By Sameer Arshad Khatlani
Afghan diplomat Masood Khalili had enrolled for PhD after finishing his master’s degree from Delhi University, when communists seized power in Kabul in April 1978. His father, iconic poet and academic Khalilullah, called him from Baghdad, where he was the Afghan ambassador, to break the news. He warned Khalili that the communists had come and Russians will follow. “Go get your PhD from the mountains of Afghanistan,’’ Khalilullah told his 28-year-old son. Khalili immediately left Delhi to join Afghan rebels as a political officer in Peshawar, before entering Afghanistan.
Khalilullah’s fears came true the following year when the Soviets invaded Afghanistan in December 1979. Khalili responded by crisscrossing the country, mostly on his donkey, for the next nine years to mobilise Afghans against the occupiers. Read more
Source: The Indian Express
Personal diaries of a world-renowned Russian author Leo Tolstoy are now available online for free, marking his 186th anniversary.
“Diaries have never been published separately. They were included in the collected works issued in ninety volumes with limited circulation. Therefore, today not everybody has an idea of what Tolstoy’s diaries are. But they are great. It’s a continuous flow of reflections on the world and people. The main topic, however, is God, whom Tolstoy tried to apperceive,” Pavel Basinskiy, member of the award panel of “Yasnaya Polyana” literature award, writer and theorist of literature, told Izvestia newspaper. Read more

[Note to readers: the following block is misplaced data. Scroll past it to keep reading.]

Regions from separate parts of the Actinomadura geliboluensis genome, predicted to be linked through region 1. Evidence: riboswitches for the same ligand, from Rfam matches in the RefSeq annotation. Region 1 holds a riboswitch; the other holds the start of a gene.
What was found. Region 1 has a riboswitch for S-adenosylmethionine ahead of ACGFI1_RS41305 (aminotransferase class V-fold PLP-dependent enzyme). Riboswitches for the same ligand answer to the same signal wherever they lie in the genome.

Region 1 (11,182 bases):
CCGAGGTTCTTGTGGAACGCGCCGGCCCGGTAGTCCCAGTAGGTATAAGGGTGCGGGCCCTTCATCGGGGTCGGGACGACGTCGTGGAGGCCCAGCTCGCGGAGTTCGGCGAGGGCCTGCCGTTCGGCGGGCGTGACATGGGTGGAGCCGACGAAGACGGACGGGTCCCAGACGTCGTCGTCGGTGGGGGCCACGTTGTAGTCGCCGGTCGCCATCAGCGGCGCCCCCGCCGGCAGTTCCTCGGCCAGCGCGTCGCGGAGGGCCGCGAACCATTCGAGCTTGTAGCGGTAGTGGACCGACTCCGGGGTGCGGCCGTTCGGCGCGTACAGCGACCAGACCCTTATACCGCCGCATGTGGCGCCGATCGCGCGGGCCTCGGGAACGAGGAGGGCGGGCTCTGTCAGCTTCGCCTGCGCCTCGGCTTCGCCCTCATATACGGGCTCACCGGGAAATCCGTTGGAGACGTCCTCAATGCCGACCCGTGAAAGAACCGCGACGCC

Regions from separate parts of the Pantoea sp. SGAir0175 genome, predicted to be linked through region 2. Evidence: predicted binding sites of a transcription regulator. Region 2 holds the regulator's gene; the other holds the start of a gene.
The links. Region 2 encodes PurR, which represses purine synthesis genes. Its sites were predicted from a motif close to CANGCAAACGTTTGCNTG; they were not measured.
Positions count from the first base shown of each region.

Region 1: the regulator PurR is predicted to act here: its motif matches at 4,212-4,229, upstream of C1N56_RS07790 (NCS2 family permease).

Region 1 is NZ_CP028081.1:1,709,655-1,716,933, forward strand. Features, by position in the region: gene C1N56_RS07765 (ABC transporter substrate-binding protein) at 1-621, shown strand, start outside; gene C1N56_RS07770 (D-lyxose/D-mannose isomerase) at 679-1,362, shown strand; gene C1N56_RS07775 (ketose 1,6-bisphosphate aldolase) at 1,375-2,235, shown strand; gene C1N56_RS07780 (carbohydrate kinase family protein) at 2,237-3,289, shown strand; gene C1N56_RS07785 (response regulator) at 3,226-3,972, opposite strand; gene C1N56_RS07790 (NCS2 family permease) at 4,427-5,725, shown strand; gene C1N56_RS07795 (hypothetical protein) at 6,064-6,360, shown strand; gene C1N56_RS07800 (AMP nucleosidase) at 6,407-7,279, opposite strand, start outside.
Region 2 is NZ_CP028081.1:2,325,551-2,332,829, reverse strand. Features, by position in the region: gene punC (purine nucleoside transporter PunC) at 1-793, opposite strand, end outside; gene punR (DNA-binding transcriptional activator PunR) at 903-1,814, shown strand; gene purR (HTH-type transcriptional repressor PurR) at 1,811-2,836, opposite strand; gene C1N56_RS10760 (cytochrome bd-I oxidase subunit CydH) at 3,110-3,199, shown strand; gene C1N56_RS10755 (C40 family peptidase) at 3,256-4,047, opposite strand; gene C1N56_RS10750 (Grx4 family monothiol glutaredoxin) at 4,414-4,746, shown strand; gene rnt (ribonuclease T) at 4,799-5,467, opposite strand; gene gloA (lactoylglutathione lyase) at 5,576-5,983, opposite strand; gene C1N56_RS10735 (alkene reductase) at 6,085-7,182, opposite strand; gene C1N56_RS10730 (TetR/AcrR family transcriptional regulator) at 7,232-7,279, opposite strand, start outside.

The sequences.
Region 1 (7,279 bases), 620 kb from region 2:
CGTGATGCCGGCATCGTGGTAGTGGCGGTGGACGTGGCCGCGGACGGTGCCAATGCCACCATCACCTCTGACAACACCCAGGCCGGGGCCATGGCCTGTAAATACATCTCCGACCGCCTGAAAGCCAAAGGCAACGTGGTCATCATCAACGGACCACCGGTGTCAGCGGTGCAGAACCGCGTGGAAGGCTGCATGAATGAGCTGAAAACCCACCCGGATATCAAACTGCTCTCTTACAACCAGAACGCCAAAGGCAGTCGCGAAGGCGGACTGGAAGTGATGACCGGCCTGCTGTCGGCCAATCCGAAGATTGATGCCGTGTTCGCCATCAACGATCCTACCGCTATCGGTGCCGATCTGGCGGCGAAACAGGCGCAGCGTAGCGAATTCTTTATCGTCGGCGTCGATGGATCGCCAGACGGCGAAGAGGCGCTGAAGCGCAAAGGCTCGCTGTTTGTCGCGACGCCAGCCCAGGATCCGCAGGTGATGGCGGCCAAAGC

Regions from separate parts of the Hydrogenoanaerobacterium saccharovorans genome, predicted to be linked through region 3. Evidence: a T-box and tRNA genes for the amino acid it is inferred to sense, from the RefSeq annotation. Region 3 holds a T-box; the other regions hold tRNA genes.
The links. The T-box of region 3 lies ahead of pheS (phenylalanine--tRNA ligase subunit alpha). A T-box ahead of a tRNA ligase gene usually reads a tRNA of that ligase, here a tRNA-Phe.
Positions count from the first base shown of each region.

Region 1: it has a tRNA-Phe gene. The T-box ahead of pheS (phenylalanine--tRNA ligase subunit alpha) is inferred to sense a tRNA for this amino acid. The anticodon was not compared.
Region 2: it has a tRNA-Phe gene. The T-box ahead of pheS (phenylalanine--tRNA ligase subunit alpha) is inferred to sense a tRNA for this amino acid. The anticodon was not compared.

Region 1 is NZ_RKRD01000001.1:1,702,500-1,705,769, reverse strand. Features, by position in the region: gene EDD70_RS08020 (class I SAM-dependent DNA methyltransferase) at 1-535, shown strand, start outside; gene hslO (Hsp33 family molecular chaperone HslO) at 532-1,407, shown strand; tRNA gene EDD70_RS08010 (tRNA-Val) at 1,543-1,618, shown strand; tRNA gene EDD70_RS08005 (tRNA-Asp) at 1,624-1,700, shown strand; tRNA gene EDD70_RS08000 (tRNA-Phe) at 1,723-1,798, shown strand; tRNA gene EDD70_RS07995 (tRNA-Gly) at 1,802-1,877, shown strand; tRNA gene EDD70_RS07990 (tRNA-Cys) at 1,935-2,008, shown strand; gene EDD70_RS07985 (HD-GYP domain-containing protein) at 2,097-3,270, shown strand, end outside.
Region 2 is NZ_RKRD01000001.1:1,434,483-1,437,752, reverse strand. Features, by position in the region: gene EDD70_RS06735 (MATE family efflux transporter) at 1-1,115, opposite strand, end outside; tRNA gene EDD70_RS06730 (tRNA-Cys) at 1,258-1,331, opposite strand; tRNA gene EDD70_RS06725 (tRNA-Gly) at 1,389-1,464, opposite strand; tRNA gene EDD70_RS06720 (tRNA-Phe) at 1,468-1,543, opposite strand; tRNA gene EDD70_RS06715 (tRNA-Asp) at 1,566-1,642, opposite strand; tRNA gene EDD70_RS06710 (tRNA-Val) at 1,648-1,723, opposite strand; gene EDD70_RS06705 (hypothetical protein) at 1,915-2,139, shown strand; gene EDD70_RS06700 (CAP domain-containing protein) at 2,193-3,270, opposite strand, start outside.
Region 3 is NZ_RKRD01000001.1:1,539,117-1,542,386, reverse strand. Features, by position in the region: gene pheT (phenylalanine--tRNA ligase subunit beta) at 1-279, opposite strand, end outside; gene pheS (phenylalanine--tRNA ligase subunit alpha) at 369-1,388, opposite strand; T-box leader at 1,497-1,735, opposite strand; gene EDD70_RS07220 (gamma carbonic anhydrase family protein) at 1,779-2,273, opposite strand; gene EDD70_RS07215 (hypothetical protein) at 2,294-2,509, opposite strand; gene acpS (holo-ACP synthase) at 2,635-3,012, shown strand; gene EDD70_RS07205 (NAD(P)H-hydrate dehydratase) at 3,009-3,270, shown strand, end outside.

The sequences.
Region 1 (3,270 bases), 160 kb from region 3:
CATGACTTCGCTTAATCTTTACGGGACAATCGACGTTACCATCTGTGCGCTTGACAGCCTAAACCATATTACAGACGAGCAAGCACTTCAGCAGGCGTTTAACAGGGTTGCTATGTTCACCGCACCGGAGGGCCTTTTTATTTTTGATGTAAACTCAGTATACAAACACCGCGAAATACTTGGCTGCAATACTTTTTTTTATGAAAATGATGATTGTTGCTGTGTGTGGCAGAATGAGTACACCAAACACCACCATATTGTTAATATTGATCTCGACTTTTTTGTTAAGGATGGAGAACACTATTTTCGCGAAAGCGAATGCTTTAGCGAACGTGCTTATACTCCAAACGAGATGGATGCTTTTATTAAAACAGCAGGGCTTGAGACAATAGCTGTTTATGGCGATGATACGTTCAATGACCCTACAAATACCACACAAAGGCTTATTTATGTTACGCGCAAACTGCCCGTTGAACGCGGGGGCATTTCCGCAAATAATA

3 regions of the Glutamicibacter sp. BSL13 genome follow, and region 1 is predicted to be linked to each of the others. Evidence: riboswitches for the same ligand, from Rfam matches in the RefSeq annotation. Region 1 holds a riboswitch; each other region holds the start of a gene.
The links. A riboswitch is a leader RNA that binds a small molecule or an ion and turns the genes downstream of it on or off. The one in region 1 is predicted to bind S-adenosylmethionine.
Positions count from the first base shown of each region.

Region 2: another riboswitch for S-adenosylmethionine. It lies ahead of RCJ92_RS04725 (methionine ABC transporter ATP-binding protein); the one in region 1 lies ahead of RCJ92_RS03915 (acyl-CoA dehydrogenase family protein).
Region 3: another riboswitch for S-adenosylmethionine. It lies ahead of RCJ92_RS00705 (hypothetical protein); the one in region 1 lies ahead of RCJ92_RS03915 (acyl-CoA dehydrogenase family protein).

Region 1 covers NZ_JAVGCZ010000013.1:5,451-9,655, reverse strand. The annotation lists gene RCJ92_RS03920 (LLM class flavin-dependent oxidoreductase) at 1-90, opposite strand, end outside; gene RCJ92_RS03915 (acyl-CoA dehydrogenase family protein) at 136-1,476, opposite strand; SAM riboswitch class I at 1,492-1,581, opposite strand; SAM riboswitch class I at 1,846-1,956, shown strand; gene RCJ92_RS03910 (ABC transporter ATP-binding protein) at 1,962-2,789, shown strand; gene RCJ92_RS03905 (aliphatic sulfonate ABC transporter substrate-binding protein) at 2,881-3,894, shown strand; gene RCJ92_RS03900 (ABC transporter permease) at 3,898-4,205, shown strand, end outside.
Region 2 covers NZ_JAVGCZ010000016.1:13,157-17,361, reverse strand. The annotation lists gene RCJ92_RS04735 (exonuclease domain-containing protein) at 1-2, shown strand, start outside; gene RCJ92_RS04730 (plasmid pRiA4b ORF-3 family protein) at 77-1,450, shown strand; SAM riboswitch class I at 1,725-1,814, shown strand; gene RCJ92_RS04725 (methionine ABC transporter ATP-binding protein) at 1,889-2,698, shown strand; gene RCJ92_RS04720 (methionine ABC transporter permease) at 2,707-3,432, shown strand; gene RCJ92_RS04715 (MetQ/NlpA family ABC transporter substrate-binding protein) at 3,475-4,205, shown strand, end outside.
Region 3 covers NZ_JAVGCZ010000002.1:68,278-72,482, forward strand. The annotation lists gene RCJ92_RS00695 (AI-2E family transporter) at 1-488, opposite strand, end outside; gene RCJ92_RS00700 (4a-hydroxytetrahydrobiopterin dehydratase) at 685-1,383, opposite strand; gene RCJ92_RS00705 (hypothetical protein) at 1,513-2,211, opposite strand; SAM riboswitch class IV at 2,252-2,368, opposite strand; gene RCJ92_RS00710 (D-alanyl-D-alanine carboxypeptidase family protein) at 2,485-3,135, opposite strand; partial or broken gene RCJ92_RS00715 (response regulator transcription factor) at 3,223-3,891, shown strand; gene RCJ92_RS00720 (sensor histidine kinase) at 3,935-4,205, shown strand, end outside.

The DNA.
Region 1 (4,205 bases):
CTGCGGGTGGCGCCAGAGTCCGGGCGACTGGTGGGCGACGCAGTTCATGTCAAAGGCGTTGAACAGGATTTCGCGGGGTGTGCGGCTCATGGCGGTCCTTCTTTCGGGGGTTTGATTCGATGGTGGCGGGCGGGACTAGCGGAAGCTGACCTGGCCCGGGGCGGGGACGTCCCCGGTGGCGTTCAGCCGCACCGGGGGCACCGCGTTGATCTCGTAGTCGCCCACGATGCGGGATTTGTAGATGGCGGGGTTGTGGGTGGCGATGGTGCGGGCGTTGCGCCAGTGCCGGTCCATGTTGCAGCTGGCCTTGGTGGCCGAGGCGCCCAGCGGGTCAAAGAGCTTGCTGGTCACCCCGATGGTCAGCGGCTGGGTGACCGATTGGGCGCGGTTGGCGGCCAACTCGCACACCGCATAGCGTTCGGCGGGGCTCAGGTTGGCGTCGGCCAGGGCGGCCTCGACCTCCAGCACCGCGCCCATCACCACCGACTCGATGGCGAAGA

Philip Seib reviews Diaries of an Unfinished Revolution edited by Matthew Cassel, Layla Al-Zubaidi and Nemonie Craven Roderick (Penguin) for Dallas News
Those of us who watched and commented on the 2011 Arab Spring mostly from afar were able to embellish our wisdom with references to geopolitics and the flow of history. Once we arrived in the region of revolution, however, theory meant little; we saw that the issues at hand involved life and death. Courage was everywhere around us, even when it was tinged with despair.
Diaries of an Unfinished Revolution captures that courage on page after page. This is a collection of firsthand reporting from women and men who ran through alleys, hurled rocks at police and knew fear and joy as their lives changed. Some of them are from countries such as Libya and Egypt, where the rebellions were widely reported. Others vent their frustration because the struggles in their countries, such as Bahrain and Algeria, have attracted little attention from the rest of the world.